“For the fans, it is probably you need a good recruiting class and one plus one plus one equals three and when you put them in place that means you go to Omaha, but there are a thousand moving parts to get there,” Hinson said. “I wouldn’t say it is the luck of the draw because it does take recruiting, it does take preparation and hard work, but at the end of the day the team has to be hot at the right time to get there.”
Hinson, who understands Leggett has just one year remaining on his contract, hopes the fans are knowledgeable about the current situation at Clemson and how Leggett and his staff have not been playing on the same playing field as other schools when it comes to recruiting, facilities, finances and other administrative factors.
In other words, Hinson feels the fans are making judgments based only on the exterior factors and are not taking everything into account.
“If the average fan down there does not understand how this all works – there is essentially a true 11.7 scholarships and then there is what you might call an inflated 11.7. This is where other schools are able to find other means to get players in school,” said Hinson, who had a 40-percent scholarship and had to take out student-loans and find others means to pay the rest of his tuition to attend Clemson. “Other schools are able to use in-state tuition, the common market or other financial ways to help (like endowment funds). They give them a scholarship and then they have other means to help outside that 11.7. That is a game changer.
“If you don’t thing it is, you are wrong. If you have someone that is torn between a Clemson and a Vanderbilt and you are telling them ‘You are our guy. We want you. Come here because our goal is to get to Omaha.’ You are telling them all of the great things they can experience here at Clemson and the history, but at the end of the day you have to say, ‘We will give you a 35-percent scholarship or 40 percent.’ Then a player talks to Vanderbilt and they are saying ‘We have a 65 or 70 percent scholarship for you.’ What are you going to do? That’s just one thing Coach Leggett is up against.”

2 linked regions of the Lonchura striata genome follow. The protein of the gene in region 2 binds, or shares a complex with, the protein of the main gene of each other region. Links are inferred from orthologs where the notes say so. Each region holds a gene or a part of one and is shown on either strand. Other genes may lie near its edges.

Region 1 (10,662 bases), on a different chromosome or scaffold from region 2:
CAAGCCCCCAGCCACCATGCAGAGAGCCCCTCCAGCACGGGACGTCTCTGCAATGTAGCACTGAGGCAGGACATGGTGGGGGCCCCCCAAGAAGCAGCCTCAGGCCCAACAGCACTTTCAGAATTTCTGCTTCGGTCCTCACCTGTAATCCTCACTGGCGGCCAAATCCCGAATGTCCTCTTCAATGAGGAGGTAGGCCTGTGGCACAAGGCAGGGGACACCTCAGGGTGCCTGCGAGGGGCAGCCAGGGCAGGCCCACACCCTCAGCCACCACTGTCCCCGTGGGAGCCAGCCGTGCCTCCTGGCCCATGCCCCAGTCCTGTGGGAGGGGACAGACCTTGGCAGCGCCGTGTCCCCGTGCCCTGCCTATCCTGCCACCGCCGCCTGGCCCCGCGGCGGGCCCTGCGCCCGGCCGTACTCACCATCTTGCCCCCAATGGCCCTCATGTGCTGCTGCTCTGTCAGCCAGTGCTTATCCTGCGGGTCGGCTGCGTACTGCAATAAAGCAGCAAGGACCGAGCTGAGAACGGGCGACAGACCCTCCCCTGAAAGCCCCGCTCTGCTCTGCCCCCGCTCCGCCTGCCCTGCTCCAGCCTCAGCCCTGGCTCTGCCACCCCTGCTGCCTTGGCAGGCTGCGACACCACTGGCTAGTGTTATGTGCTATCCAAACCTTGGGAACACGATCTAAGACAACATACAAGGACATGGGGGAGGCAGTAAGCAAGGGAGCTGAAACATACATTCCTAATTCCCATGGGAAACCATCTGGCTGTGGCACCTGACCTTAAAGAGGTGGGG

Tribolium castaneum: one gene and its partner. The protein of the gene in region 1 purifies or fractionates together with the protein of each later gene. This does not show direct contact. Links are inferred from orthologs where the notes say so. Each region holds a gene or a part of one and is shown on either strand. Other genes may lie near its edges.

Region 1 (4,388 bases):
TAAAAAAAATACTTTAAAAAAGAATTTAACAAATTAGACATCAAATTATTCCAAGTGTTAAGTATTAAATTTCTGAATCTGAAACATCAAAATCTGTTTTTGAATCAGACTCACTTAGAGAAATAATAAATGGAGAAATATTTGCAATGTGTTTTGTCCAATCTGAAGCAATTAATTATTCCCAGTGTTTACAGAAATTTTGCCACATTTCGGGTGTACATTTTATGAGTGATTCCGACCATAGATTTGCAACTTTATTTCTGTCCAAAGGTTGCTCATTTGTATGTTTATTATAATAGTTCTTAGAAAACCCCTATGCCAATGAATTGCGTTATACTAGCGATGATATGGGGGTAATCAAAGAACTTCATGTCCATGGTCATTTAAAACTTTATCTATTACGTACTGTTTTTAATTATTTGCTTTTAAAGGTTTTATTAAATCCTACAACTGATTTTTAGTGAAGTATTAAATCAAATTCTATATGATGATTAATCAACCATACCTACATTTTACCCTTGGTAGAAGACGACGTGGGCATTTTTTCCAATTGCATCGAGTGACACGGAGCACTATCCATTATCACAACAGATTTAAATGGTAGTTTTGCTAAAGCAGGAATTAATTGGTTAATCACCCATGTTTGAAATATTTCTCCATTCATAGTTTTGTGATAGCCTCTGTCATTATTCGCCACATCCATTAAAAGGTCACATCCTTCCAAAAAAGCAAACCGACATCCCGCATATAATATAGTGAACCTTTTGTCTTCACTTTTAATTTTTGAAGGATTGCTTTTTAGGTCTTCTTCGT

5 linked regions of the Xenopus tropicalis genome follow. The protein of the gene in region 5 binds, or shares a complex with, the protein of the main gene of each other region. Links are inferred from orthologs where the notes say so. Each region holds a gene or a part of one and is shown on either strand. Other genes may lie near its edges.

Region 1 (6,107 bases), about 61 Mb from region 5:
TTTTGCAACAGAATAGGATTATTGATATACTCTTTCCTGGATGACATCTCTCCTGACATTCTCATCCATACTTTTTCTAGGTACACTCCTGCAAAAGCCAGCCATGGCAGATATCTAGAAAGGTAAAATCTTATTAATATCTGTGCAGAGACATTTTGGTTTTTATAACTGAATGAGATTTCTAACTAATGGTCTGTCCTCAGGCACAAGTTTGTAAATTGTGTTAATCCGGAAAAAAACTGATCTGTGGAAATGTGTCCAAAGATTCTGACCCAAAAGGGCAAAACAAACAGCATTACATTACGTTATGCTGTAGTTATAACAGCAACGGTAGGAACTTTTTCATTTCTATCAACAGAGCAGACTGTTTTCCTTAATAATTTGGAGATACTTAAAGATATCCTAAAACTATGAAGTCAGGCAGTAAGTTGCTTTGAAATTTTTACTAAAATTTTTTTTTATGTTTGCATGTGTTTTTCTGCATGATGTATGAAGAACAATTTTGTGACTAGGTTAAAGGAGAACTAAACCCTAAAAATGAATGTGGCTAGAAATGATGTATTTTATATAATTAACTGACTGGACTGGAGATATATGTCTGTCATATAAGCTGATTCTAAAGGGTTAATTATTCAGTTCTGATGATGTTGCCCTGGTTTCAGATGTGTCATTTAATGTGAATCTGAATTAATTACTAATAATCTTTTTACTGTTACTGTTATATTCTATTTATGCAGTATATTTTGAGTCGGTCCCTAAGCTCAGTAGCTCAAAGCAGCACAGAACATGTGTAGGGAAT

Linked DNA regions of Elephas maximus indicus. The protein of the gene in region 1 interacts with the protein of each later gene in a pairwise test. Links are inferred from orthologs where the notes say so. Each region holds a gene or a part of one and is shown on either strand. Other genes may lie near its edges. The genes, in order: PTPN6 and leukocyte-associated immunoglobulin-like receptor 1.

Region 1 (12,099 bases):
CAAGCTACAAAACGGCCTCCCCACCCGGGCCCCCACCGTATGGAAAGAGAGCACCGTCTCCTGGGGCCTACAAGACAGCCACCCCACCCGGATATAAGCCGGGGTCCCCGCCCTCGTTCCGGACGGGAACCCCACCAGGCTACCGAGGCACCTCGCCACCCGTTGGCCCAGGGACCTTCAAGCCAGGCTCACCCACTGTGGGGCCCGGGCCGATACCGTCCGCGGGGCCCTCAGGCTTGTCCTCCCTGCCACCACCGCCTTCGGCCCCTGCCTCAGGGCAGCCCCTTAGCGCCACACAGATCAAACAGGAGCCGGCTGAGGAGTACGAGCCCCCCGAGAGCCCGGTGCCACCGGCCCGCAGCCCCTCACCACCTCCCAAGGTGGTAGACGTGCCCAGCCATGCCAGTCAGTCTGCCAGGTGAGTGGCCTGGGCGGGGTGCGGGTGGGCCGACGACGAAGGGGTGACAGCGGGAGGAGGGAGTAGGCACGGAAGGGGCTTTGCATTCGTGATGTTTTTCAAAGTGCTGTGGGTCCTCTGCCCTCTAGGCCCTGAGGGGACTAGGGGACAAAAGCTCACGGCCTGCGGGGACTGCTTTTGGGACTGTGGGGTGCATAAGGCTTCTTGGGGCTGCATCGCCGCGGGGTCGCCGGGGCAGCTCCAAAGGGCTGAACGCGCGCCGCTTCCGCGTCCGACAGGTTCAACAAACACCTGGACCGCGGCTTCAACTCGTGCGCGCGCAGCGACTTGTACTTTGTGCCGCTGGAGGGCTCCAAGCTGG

Another is facilities, which Hinson is glad to see Clemson is doing something about. Currently, along the first base side, a new players’ lounge, clubhouse area, coaches’ offices and museum is being constructed and his expected to be completed sometime this year. The sad part is, it is way overdue and it has hurt the Tigers on the recruiting trail the last five or six years.
Coming into this season, Clemson’s player accommodations ranked in the bottom half of the ACC, below non-traditional baseball schools like Virginia, NC State, UNC and Notre Dame. Hinson says Leggett deserves the opportunity to coach and recruit off the new players’ facility.
“The new facility will help Coach Leggett in the future because, let’s be honest, Clemson was far behind from where it should be with its competition,” he said. “On the level that Clemson competes at, its facilities, and I am not talking about the playing surface, the playing surface is great, but the players’ facilities are light years behind and that will help in the future.
“I hope they give him that opportunity. I will be very disappointed if they don’t and I know a lot of other former players will too.”